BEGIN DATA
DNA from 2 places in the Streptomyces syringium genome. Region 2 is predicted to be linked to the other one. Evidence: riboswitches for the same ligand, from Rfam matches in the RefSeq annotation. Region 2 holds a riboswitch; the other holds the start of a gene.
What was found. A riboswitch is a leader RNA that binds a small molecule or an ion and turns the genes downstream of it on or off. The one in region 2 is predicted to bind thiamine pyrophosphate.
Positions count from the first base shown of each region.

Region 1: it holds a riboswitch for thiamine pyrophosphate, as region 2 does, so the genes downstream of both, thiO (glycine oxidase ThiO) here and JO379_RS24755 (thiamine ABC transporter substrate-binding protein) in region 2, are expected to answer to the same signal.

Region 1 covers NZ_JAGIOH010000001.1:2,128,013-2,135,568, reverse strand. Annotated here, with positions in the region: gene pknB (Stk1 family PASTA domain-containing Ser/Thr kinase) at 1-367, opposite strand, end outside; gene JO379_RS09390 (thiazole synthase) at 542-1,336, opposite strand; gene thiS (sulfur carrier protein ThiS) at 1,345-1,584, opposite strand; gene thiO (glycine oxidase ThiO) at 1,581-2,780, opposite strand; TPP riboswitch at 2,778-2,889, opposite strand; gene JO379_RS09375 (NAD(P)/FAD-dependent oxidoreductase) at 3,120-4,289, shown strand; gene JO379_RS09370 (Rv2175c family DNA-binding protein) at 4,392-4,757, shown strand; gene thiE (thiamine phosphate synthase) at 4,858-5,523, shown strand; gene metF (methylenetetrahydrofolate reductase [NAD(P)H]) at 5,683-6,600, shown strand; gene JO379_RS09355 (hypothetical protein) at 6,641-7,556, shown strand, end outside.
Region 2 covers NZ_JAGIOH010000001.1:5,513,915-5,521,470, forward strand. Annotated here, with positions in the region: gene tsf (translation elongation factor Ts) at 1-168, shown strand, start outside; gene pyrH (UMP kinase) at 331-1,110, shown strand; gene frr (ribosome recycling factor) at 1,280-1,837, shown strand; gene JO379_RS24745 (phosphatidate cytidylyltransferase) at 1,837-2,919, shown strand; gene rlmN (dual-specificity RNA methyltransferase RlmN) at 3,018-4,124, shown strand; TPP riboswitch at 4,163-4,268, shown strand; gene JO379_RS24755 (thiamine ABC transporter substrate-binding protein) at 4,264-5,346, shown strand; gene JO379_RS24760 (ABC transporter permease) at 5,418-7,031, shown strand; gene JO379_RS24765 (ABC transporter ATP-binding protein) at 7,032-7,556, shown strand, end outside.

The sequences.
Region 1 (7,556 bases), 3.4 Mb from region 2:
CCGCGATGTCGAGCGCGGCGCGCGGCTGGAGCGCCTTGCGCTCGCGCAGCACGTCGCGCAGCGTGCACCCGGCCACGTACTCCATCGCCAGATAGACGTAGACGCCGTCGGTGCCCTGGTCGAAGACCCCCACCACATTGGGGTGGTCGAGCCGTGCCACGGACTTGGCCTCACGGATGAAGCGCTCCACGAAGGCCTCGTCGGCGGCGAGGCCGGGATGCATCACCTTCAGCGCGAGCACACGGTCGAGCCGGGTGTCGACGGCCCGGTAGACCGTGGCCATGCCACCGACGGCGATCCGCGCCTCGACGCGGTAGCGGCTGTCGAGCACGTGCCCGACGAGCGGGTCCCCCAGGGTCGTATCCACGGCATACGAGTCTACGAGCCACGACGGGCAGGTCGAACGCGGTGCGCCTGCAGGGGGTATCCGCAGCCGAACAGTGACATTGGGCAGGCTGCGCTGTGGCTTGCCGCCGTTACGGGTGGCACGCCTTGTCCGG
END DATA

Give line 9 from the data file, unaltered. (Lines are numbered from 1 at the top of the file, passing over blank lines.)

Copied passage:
CCGCGATGTCGAGCGCGGCGCGCGGCTGGAGCGCCTTGCGCTCGCGCAGCACGTCGCGCAGCGTGCACCCGGCCACGTACTCCATCGCCAGATAGACGTAGACGCCGTCGGTGCCCTGGTCGAAGACCCCCACCACATTGGGGTGGTCGAGCCGTGCCACGGACTTGGCCTCACGGATGAAGCGCTCCACGAAGGCCTCGTCGGCGGCGAGGCCGGGATGCATCACCTTCAGCGCGAGCACACGGTCGAGCCGGGTGTCGACGGCCCGGTAGACCGTGGCCATGCCACCGACGGCGATCCGCGCCTCGACGCGGTAGCGGCTGTCGAGCACGTGCCCGACGAGCGGGTCCCCCAGGGTCGTATCCACGGCATACGAGTCTACGAGCCACGACGGGCAGGTCGAACGCGGTGCGCCTGCAGGGGGTATCCGCAGCCGAACAGTGACATTGGGCAGGCTGCGCTGTGGCTTGCCGCCGTTACGGGTGGCACGCCTTGTCCGG